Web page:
PORT ST. MAARTEN – Port St. Maarten Cargo Division has seen growth of two per cent from January 2017 to June 2017 in full imports versus the same period of 2016. This shows a positive temperature and can be associated to some positive movements within the economy of the country.
Port St. Maarten transshipment cargo continues to show robust double-digit growth numbers showing an increase of 17% compared to same period last year.
Overall total cargo throughput stands at eight per cent increase from January 2017 to June 2017 of 53,609 containers compared to same period last year of 49,420.
Predictions are that further growth is expected on the import full and steady very robust double-digit growth as it relates to transshipment in closing the year 2017 if trends remain the same.
The port was represented in May at the Caribbean Shipping Association (CSA) 16th CSA Executives Conference (CSEC) conference hosted by the Curacao Ports Authority in Curacao.
The conference featured some key presentations on the latest developments and plans affecting shipping and logistics in the Caribbean. Key topics such as cybersecurity, maritime security, and logistics were discussed.
Topics ranged from: Cyber security; Latest development on Maritime Security at the International Maritime Organization (IMO); Ocean shipping – asking the very sought out question is there finally some growth out there? Inspections and Compliance, Marine Transportation systems and commercial regulations; Shipping alliances; and US trade policies.
“From most reports, discussions after each event, it can be stated without a doubt that the CSA conference was an outstanding success. Common denominator: security, competitive edge and proper analysis of port activities- processing the big data for better decision making. However, the key emphasis or focus points throughout the conference was regarding ‘Staying Competitive in a Brave New World’ as President of CSA Mr. David Jean Marie continued to emphasize.
“The brave new world as he put it – of Maritime trade, fueled by the growth of mega ships, is quickly coming to terms with significant issues related to competition, among shippers and supply chain efficiency. From the CSA president words, David Jean- Marie, it is imperative that we cultivate a deeper understanding of how mega ships, major lines and big network synergies will impact regional port and terminal operations developments and investments and activities in the wider shipping community.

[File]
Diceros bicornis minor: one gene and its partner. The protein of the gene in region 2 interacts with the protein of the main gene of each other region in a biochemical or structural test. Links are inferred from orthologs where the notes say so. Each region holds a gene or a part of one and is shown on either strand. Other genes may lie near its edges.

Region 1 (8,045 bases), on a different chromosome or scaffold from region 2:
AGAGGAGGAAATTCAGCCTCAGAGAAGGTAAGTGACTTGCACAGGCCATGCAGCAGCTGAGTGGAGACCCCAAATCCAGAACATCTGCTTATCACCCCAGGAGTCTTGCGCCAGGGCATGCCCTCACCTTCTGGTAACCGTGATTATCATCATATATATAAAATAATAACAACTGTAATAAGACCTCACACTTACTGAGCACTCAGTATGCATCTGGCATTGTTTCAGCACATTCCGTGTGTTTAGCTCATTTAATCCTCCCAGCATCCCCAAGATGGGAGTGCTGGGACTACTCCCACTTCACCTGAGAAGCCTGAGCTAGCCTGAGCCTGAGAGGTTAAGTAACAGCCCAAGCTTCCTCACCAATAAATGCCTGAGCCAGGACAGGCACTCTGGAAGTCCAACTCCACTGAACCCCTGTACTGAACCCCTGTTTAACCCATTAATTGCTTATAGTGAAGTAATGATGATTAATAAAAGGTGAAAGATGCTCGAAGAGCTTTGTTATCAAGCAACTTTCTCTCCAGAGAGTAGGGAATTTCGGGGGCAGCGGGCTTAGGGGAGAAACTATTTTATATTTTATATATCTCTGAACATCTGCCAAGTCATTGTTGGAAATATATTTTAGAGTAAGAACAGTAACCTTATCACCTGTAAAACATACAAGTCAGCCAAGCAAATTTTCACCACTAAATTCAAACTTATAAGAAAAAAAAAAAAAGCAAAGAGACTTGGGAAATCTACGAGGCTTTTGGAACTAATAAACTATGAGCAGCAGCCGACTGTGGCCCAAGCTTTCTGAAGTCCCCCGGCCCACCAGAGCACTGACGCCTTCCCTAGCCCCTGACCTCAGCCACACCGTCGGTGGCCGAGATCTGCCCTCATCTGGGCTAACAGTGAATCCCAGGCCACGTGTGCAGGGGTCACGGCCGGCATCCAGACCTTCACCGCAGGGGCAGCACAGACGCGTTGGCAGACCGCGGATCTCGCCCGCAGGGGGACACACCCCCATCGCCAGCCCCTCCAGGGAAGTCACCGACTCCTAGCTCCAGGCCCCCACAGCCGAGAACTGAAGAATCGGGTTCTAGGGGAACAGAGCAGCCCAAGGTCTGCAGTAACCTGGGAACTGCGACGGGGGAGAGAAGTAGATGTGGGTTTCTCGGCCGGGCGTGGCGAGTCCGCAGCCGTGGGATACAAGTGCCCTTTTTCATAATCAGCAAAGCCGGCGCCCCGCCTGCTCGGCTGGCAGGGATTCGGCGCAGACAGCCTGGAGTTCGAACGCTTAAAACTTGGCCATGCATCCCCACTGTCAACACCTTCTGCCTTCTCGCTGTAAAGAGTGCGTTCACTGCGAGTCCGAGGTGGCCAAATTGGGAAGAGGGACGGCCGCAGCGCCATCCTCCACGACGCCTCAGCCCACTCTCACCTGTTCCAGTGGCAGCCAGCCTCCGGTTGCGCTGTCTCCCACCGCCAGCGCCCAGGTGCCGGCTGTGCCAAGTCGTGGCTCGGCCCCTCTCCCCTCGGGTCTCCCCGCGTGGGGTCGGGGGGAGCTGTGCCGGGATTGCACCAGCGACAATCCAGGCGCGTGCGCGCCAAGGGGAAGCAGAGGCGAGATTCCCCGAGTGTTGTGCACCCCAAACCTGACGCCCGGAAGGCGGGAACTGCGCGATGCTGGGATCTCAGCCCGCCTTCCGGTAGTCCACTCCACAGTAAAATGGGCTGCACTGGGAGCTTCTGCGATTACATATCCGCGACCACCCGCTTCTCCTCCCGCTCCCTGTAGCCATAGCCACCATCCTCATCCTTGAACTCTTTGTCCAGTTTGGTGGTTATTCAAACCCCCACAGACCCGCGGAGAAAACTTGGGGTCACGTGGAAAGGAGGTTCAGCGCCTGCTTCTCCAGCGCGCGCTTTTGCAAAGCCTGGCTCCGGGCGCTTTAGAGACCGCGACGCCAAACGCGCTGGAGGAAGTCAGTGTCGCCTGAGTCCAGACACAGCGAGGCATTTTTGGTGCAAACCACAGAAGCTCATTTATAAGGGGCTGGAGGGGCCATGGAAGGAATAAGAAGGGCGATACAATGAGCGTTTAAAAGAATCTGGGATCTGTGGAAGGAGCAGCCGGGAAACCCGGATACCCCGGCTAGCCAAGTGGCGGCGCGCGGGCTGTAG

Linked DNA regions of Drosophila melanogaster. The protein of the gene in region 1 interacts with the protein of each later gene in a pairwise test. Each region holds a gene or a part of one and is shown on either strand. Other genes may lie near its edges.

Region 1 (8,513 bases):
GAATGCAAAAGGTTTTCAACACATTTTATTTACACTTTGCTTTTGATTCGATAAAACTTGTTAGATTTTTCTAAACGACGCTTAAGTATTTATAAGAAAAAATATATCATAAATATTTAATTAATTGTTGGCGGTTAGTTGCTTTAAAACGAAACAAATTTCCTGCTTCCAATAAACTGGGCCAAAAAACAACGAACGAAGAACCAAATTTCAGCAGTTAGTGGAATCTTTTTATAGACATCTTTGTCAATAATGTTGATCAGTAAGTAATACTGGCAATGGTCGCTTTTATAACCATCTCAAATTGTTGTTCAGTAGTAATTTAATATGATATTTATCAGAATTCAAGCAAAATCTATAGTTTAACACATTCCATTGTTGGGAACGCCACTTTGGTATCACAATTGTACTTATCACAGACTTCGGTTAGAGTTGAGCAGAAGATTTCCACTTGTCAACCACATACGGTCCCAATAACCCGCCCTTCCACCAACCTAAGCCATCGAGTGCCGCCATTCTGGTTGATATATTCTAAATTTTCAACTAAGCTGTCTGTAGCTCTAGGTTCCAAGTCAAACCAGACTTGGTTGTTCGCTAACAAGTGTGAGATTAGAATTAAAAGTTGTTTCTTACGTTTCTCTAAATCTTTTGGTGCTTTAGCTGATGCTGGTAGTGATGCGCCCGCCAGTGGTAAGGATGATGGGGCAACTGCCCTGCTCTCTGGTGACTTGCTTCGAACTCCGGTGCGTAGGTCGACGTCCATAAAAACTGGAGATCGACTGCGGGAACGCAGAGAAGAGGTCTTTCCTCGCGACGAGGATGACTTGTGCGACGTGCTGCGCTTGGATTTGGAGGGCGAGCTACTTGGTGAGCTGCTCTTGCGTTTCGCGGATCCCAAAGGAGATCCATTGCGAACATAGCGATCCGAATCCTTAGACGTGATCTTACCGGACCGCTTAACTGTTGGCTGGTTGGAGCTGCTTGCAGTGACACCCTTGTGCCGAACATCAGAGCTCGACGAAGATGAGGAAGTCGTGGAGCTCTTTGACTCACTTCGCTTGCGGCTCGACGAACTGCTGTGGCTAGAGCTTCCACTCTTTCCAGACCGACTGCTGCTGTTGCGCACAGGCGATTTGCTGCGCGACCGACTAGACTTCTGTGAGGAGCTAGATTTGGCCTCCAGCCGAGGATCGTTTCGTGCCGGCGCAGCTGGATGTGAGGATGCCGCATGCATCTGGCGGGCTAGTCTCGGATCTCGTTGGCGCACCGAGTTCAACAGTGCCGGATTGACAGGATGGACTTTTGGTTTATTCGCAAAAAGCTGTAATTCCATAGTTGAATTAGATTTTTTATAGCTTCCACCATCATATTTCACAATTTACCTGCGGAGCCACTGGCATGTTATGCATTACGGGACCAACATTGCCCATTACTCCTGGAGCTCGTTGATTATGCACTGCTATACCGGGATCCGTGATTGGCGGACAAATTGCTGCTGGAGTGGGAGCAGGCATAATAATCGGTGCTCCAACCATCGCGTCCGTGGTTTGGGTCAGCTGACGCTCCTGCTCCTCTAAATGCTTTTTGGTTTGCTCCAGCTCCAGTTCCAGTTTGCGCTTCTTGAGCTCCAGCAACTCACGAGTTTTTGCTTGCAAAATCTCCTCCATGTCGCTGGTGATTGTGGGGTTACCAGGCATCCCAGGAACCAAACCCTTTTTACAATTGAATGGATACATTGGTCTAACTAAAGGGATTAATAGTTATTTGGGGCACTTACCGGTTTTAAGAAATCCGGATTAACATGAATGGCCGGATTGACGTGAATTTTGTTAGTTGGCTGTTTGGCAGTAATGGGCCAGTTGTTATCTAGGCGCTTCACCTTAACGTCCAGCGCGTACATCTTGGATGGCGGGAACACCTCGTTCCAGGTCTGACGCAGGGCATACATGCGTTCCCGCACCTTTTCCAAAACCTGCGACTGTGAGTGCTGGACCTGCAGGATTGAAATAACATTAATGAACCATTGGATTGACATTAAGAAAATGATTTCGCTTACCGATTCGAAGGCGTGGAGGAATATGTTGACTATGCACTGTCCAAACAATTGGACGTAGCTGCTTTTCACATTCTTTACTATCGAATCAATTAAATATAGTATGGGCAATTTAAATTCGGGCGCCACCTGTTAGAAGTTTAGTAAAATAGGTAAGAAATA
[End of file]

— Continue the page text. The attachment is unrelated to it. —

“What stood out here for many, is fostering and maintaining key networks and synergies among our partners in the business for sustainable growth within the regions. But to take it a step further, as a Port we have continue to stay abreast and maintain a full and in-depth understanding of the full extent of the market, benchmarking and having clear and concise competitive analysis understanding; having in-depth knowledge of our cargo customers and their customers; their routing or logistical routes; and having an in-depth mapping analysis of their activities.
“Our port and the business development apparatus continues to maintain ultra-focus in this regard designing competitive analysis dashboards illustrating the necessary details of our business. Knowing the full blueprint of our business is key to sustainable growth and find opportunities for more opportune endeavors.
“It is imperative to note that to continue to develop trade or develop traffic within the arenas of the Port it is necessary to keenly focus on each service and each product and how it competes with respective standards to bolster the target market.
“Portbase, a Port Community System, where companies can benefit from a multitude of intelligent services for simple and efficient information exchange, both between companies and between the public and private sector, will be rolled out in 2019 at Port St. Maarten.
“The Portbase Community system will also allow for increased efficiency where logistics and movement of containers is concerned, thereby increasing the competitiveness of the destination in the area of cargo and transshipment operations,” stated Port St. Maarten Cargo and Terminal Operations Manager Roger Lawrence.
CSA was established in 1971 to facilitate development of an efficient, viable Caribbean shipping industry. Since then, the Association has become the voice of the region’s shipping industry and a major regional forum in which matters relevant to the growth and development of Caribbean shipping are discussed.
The CSA represents its membership in relevant regional hemispheric groupings, associations and organizations – governmental, multilateral and private sector; and maintains Observer status with leading Caribbean multilateral bodies CARICOM and the Association of Caribbean States.
Caribbean Shipping Association represents private and public sector interests across the entire Caribbean area, including South, Central and North American ports; in all four major language groups – English, French, Spanish, and Dutch. The CSA uses English as its official language.
CSA membership includes 12 national shipping associations and over 100 individual member entities, including port authorities, terminal operators, shipping agents, shipping lines, tug and salvage companies, consultants, freight forwarders, leasing companies and others.